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How to Embroider a Scalloped Edge

Scalloped edges add a touch of elegance and refinement to garments and linens.

Scalloped edges can be sewn by hand using heirloom embroidery techniques, or using any sewing machine that has a zigzag stitch. Some sophisticated sewing machines have computer software that will calculate the width and length of the scallops and allow you to program the satin scalloped edge stitch. Scalloped edges are frequently seen on fine handkerchiefs and table linens. Scalloped edges may also be found on better-quality garments along necklines, jacket edges, the edges where blouses button, and along cuffs and skirt hems.

Scalloped Edge: Heirloom Embroidery

Fine linens or heirloom garments such as christening gowns may have hand-embroidered scalloped edges.

Create a template to create a scalloped edge. Measure the edge of your garment or fabric. Decide how large you want each scallop to be. Divide the width of the scallop into the length of the fabric edge. Design the scallop width so that scallops are placed on corners, e.g., the corners of a tablecloth or napkins.

Draw your template on a manila file folder. Open the folder. Measure the height of the scallop, which is the distance from the top of the notch between scallops and the bottom of the curved part of the scallop. Mark the scallop height on both ends of the manila folder and draw a line between the two marks. Mark the width of each scallop along the line that you drew. Place a cylindrical object between the marks you made to indicate the scallop width and trace around the bottom of the object.

Use a fine tailor's chalk pencil and your template to mark a scalloped edge on your fabric or garment. Stitch a small running stitch 1/8 inch in from the edge of the scalloped edge. Cut along the scalloped edge that you drew with tailor's chalk.

Use a double strand of embroidery thread to create a satin embroidery stitch along the scalloped edge of the fabric or garment. Begin stitching on the back-side of the fabric, pull the thread through, pull the thread over the edge of the fabric. Stitch up through the back-side of the fabric, inserting the needle very close to previous stitch. Continue along the edge of your fabric or garment. Maintain even thread tension to create a professional, couture appearance.

Scalloped Edge: Machine Embroidered Edge

Machine embroidered scalloped edges are used when embroidering a scalloped edge by hand.

Use the template you created in Step 1 and 2 and a fine tailor's chalk pencil to draw a scalloped edge on your fabric or garment. Place a piece of heavyweight, water-soluble stabilizer underneath the scalloped edge. Adjust your sewing machine settings so that the stitch length is approximately 18 stitches per inch and the zigzag stitch is the width that you desire.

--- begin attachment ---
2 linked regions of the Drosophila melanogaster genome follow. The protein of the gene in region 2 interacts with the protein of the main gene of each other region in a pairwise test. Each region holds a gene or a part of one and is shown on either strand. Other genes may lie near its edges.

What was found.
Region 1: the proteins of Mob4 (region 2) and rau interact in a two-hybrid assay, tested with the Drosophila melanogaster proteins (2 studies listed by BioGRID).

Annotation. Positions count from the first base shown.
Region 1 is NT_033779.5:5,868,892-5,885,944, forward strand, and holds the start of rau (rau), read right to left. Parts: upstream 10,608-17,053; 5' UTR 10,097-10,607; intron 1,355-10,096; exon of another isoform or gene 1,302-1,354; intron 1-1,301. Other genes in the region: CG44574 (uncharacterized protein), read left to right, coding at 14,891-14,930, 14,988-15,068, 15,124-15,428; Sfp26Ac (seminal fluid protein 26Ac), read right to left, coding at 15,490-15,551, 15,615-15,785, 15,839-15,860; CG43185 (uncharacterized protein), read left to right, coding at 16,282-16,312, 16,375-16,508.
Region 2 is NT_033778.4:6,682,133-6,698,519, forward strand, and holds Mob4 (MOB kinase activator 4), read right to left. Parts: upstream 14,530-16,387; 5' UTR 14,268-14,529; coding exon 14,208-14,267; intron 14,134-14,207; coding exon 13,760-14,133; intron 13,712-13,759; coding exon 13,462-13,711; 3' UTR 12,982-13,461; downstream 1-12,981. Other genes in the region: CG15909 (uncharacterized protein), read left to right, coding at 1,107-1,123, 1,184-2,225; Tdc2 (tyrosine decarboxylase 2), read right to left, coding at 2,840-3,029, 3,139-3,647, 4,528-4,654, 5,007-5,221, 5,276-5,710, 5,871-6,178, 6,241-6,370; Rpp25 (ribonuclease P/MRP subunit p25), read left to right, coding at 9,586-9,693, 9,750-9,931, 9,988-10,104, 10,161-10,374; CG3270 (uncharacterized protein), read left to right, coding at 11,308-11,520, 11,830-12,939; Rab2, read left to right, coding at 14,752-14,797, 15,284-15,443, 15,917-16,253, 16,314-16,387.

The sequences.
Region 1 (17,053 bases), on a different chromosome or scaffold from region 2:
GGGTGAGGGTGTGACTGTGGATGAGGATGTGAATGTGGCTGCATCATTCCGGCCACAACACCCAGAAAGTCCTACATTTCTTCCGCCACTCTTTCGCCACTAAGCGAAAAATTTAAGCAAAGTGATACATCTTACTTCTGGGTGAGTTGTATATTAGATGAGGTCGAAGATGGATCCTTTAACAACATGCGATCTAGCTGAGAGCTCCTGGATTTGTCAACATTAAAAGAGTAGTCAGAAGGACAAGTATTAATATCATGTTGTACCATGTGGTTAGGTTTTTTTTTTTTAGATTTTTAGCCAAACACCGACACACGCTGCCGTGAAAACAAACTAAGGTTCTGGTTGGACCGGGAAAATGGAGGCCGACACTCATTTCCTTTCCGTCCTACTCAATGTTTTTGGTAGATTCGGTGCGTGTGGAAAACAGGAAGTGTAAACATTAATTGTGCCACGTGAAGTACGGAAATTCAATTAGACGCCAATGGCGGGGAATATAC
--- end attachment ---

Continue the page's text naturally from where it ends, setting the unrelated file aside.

Stitch smoothly along the scalloped line that you drew. The bottom side of the zigzag stitch should hit the edge of the scalloped edge that you drew. After stitching to the end of the scalloped line, pull away the stabilizer on the outside edge. Use small, sharp scissors to trim away excess fabric next to bottom stitching line along the scalloped edge.

Zigzag over the scalloped edge a second time to create a smooth, satin stitch. Stitch over top-stitching thread -- a heavier weight thread -- under the presser foot as you zigzag a second time. Sewing over top-stitching thread will create volume in the satin embroidery stitch. Sew very carefully -- you should not be able to see the first zigzag stitching when you finish zigzagging the scalloped edge for the second time.

Pull away the top of the water-soluble stabilizer. Press the scalloped edge using a steam iron from the back-side.

Tip

Practice sewing scallops on a scrap piece of fabric before attempting to create a scalloped edge on your expensive fabric or garment.

Stabilizer is a special kind of interfacing that is used to strengthen a fabric edge while sewing it. Stabilizer is torn away after sewing over it. Water-soluble stabilizer dissolves when laundered.

Warning

When trimming fabric from the bottom of the scalloped edge, be careful not to cut the scalloped stitching.

Be exact in everything you do. Carelessness will be reflected in the appearance of your scalloped edge.

About the Author

Based in New York City, Mark Koltko-Rivera has been writing psychology-related articles since 1987. His articles have appeared in such journals as “Psychotherapy” and “Journal of Humanistic Psychology.” Koltko-Rivera is a Fellow of the American Psychological Association. He holds a Doctor of Philosophy in counseling psychology from New York University.